• “The Form 1120 due date [for most corporate returns] will generally be deferred by a month, to 3.5 months after the close of the corporation’s tax year; for example, to April 15 for  calendar year corporations.” A special transition rule provides certain exceptions, he adds. The deadline for Form 1120S, for an S Corporation, remains the same.

Either way, an individual needs to maintain detailed, contemporaneous records to support the deduction, Willinger notes. “So keep an updated diary or calendar, in either paper or electronic
format, and keep your receipts and other documentation.”

Uncle Sam may help you to squirrel something away

Putting something aside now for your future may not only help you in years to come, but may also help to reduce your current tax bite, notes Carolyn Dolci, a tax partner with the Iselin-based CPA firm EisnerAmper.

“Setting up a Keogh retirement plan or a SEP (Simplified Employee Pension) Plan saves tax dollars and also puts money away for the future,” she explains. “But Keogh plans need to be set up before year-end.” A SEP is still a viable option for 2015 and can be established until the due date of the return, including extensions, she adds. For either plan type, funding is not required until the due date of the tax return, including extensions. This is even true for a cashbasis taxpayer.

Keoghs generally have more administrative burdens and higher upkeep costs compared to a SEP, but the contribution limits may be higher, making Keoghs a popular option for many unincorporated business owners and sole proprietors, she notes. A business owner may also benefit from the “Section 179 deduction,” which can let a business expense an asset — or offset its
cost against taxable income in the year of purchase — instead of depreciating it over a number of years according to a formula determined by the IRS.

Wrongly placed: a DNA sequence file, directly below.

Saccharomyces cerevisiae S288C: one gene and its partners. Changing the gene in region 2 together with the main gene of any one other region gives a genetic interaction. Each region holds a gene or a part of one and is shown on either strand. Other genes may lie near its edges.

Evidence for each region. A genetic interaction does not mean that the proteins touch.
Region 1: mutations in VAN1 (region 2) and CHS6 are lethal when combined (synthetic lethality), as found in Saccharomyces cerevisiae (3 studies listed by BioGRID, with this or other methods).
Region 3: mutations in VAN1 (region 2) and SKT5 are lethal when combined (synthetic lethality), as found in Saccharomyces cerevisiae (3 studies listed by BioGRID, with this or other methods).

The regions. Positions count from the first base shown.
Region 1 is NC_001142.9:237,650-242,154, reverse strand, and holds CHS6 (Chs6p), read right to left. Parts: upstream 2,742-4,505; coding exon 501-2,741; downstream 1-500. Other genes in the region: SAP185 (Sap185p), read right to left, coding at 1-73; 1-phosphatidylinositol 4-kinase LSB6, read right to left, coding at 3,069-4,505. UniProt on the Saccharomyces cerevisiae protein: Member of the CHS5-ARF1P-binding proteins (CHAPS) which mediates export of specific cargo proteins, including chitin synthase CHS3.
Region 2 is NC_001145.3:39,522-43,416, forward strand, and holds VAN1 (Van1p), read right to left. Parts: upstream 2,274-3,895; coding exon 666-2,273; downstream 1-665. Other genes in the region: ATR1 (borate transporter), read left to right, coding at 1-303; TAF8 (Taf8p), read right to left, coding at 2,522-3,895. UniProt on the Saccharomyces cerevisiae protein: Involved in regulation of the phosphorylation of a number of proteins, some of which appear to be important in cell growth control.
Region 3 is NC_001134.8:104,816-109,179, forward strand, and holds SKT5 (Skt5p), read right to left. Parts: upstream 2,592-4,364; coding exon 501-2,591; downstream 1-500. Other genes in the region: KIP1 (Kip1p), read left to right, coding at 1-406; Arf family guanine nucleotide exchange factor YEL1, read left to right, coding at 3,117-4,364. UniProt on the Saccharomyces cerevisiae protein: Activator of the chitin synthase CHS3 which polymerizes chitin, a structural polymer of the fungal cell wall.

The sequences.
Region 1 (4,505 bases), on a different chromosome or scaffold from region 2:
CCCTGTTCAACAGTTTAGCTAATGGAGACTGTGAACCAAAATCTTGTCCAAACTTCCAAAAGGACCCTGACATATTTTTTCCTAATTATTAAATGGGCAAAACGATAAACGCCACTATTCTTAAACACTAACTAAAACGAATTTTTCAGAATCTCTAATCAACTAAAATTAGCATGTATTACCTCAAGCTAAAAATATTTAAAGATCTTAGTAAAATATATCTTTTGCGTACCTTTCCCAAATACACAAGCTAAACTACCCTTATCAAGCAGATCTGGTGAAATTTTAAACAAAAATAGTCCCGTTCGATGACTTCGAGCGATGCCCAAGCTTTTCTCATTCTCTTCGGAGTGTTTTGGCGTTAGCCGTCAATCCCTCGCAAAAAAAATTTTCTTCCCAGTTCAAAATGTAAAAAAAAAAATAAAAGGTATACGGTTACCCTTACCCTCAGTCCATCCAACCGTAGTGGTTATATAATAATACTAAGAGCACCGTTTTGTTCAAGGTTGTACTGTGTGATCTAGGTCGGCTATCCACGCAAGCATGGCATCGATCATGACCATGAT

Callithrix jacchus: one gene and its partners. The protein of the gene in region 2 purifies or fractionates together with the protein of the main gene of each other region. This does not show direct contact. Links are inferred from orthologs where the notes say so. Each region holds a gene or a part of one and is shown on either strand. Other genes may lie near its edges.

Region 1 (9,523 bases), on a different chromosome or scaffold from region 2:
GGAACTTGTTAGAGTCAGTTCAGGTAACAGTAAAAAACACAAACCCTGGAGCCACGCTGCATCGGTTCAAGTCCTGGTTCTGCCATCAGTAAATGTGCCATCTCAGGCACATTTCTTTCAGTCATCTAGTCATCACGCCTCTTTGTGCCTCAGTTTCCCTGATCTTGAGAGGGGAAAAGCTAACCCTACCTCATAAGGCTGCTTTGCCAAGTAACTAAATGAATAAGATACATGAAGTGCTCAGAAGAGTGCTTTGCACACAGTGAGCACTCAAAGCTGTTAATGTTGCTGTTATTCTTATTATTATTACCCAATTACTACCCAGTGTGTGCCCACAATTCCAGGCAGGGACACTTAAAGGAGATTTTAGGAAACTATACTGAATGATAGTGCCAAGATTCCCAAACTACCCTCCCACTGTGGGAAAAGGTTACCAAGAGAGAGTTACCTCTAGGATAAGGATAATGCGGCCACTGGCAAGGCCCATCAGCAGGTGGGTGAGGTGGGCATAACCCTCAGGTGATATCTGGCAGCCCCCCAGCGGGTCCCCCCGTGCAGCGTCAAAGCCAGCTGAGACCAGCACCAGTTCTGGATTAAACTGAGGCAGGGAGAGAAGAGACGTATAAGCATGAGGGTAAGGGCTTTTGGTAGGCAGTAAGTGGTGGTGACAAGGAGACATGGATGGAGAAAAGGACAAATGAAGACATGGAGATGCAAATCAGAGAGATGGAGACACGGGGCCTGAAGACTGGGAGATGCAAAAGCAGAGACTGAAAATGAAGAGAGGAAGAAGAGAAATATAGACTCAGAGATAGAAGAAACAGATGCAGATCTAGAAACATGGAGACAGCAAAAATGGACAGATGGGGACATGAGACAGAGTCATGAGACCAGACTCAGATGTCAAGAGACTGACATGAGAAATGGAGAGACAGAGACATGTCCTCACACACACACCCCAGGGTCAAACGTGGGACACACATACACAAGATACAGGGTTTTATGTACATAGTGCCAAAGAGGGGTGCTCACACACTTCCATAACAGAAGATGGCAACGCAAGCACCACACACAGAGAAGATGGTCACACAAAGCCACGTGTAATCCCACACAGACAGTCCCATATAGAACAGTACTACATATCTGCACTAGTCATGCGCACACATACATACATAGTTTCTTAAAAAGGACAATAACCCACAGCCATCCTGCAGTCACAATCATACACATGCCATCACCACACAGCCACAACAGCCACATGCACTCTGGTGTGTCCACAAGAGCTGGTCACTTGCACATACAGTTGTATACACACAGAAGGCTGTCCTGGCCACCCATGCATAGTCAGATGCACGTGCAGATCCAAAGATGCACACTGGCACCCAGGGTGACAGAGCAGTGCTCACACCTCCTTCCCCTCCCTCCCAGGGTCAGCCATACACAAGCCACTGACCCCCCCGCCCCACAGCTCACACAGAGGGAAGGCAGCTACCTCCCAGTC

“As of November 2015, the Section 179 deduction allows you to expense up to $25,000 of tangible personal property, with overall total cap of $200,000,” Dolci says. “But the Section 179 deduction can generally only be taken if an entity is profitable.” Here’s another tip: Business expenses that were charged to a business owner’s personal or business credit card by Dec.31, 2015 can generally be deducted on the 2015 tax return. “This is true even though you may not have paid the bill until 2016,” she adds. “Be sure to scour your credit card statements for any charges that were made
before year end.”

The tax code may even offer some relief if a business loses money. “If your incorporated business is showing a loss, you may want to consider carrying it back to an earlier year when you paid taxes, and use that loss to offset part or all of the taxable income,” Dolci says. “New Jersey, though, does not allow carrybacks, only carryforwards for up to seven years. But on a federal return, a
corporation can generally carry back a loss for up to two, or it can generally be carried forward for up to 20 years.” A sole proprietor, S Corporation, or partnership shareholder may be able to
carry back a loss on a personal tax return and possibly get a refund for the previous period, she adds. “But the calculations are somewhat complex and should be reviewed with the assistance of a tax practitioner.”

Despite efforts to streamline the tax code, tax law is actually getting more complex, according to business owners and CPAs. But maintaining proper documentation and keeping close to your tax advisor can make the whole process a lot less painful. And may end up saving you some hard-earned cash.